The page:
Loading...
//Helpful Reading
Helpful Reading2018-10-29T09:40:40+00:00

Why People like Ruth Bader Ginsburg and Betty White Won’t Retire Until Their 90s

While the average retirement age is 63, some people work well past that because they love it — or can’t afford not to.

Forbes: Why I’m Walking Away from Claiming Social Security Early

Part of me wants to take the money on the table early, although the math side of my brain says the premium for waiting until 70 is more than worth it. Where can you earn a guaranteed 8% a year on anything?

Kiplinger’s: When to Claim Social Security: 3 Timing Scenarios

“My dad was healthy, active and fit until he was struck with Parkinson’s disease. He realized that by deferring his benefit to age 70, he would lock in a larger benefit.”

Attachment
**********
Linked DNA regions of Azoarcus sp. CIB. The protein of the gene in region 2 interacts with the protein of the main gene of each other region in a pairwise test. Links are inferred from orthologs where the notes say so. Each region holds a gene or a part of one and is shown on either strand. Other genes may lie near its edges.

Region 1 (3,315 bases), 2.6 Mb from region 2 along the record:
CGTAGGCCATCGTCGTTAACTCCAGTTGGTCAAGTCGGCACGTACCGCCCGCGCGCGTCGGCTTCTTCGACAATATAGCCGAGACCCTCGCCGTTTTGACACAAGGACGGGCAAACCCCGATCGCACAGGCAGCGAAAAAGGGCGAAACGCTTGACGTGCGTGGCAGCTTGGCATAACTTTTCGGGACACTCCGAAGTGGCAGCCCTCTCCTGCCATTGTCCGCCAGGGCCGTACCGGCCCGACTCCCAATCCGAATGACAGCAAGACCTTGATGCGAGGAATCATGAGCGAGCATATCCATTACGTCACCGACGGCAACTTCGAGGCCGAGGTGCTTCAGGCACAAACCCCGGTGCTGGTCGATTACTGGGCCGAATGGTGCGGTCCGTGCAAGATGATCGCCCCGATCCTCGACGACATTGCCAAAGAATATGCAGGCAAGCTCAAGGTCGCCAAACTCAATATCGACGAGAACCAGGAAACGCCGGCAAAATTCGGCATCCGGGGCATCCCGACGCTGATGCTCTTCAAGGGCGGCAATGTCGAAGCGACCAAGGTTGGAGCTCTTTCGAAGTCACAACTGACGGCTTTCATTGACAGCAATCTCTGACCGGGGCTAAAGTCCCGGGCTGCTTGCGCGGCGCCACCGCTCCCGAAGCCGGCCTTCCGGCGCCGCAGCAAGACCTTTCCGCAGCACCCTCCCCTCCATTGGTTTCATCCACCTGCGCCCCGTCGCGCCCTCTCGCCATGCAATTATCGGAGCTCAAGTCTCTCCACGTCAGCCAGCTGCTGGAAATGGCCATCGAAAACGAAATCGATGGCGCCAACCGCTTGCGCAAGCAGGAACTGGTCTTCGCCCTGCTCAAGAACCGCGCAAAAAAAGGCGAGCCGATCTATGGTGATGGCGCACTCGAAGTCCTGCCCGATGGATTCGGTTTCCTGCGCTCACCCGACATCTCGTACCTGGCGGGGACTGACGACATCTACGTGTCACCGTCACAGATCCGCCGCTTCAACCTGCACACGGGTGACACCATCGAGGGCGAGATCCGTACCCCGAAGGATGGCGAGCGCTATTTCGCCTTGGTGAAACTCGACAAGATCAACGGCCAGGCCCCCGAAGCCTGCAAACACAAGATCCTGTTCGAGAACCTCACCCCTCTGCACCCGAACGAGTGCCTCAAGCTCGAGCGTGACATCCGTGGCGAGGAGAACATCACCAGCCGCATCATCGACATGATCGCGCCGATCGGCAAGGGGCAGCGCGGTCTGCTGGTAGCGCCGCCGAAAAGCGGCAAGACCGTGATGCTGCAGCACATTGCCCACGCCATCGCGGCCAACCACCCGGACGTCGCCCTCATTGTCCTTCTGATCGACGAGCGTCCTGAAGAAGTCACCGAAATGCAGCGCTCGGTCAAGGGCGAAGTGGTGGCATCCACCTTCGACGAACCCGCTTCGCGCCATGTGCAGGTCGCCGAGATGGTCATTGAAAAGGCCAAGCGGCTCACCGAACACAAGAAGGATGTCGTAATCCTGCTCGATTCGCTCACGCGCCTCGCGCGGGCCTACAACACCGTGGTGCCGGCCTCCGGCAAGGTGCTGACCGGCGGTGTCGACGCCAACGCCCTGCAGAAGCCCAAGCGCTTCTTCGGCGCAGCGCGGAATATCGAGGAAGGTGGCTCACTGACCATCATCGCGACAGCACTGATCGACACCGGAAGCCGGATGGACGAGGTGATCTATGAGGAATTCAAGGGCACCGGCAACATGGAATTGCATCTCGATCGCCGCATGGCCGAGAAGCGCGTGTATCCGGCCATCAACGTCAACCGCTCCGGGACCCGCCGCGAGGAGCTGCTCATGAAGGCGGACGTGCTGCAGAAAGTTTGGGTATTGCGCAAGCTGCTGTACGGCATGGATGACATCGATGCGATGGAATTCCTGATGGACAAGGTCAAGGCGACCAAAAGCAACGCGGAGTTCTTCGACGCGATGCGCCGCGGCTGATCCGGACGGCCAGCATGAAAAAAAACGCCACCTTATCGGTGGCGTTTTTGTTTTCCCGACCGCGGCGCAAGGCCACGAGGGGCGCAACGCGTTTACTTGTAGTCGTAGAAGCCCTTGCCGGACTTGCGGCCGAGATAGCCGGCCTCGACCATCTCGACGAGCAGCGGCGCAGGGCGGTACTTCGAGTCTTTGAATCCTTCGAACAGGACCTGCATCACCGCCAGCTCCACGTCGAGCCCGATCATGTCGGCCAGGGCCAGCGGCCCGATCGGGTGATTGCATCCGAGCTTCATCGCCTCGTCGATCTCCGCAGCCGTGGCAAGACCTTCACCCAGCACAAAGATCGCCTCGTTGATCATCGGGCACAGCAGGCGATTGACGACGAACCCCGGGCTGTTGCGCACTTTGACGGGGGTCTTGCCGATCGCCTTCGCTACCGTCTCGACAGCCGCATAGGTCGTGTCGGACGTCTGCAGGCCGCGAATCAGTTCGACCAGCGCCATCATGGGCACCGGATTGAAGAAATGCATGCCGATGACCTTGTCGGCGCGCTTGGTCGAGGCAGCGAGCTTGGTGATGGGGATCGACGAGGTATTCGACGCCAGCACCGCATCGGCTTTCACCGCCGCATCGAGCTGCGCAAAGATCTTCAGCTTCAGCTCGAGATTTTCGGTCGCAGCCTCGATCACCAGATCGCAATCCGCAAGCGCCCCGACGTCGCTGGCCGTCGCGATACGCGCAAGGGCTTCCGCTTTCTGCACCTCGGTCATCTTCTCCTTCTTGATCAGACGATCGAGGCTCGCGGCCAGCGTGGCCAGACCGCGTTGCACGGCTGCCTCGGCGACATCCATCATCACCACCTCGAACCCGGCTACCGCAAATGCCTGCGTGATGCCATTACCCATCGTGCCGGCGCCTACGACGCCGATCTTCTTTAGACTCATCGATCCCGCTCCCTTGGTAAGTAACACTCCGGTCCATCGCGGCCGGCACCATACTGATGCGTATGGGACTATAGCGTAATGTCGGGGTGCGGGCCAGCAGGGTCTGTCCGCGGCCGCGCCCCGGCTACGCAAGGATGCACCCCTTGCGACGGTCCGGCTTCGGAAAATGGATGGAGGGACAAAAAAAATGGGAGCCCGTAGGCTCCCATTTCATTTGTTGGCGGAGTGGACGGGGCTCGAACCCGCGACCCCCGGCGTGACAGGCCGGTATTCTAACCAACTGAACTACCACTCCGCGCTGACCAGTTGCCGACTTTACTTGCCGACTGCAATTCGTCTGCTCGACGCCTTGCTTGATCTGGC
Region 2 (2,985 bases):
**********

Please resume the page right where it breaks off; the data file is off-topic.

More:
Forbes: Social Security – Wait Or Take It Early?

Social Security rewards you for delaying your benefits. Your lowest payment will be at 62, when you qualify for “early” payments. Then you get a boost at your “full” retirement age (FRA), which, for most people, is 66. Then you max out at 70.

U.S News: 8 Benefits of Claiming Social Security Later

You will qualify for bigger monthly payments from Social Security if you sign up at an older age. Delaying claiming Social Security is particularly beneficial to people who have a long life expectancy or want to leave larger payments to a surviving spouse.

Investment News: Social Security: Later is better

Americans are finally getting the message: Waiting to claim Social Security until full retirement age or later results in bigger monthly benefits for life and can also boost survivor benefits for a remaining spouse.

Time: Why It Pays to Delay Social Security Benefits

Social Security is a gilt-edged insurance policy that protects you from a major risk: living a very, very long time—long enough to outlast your money.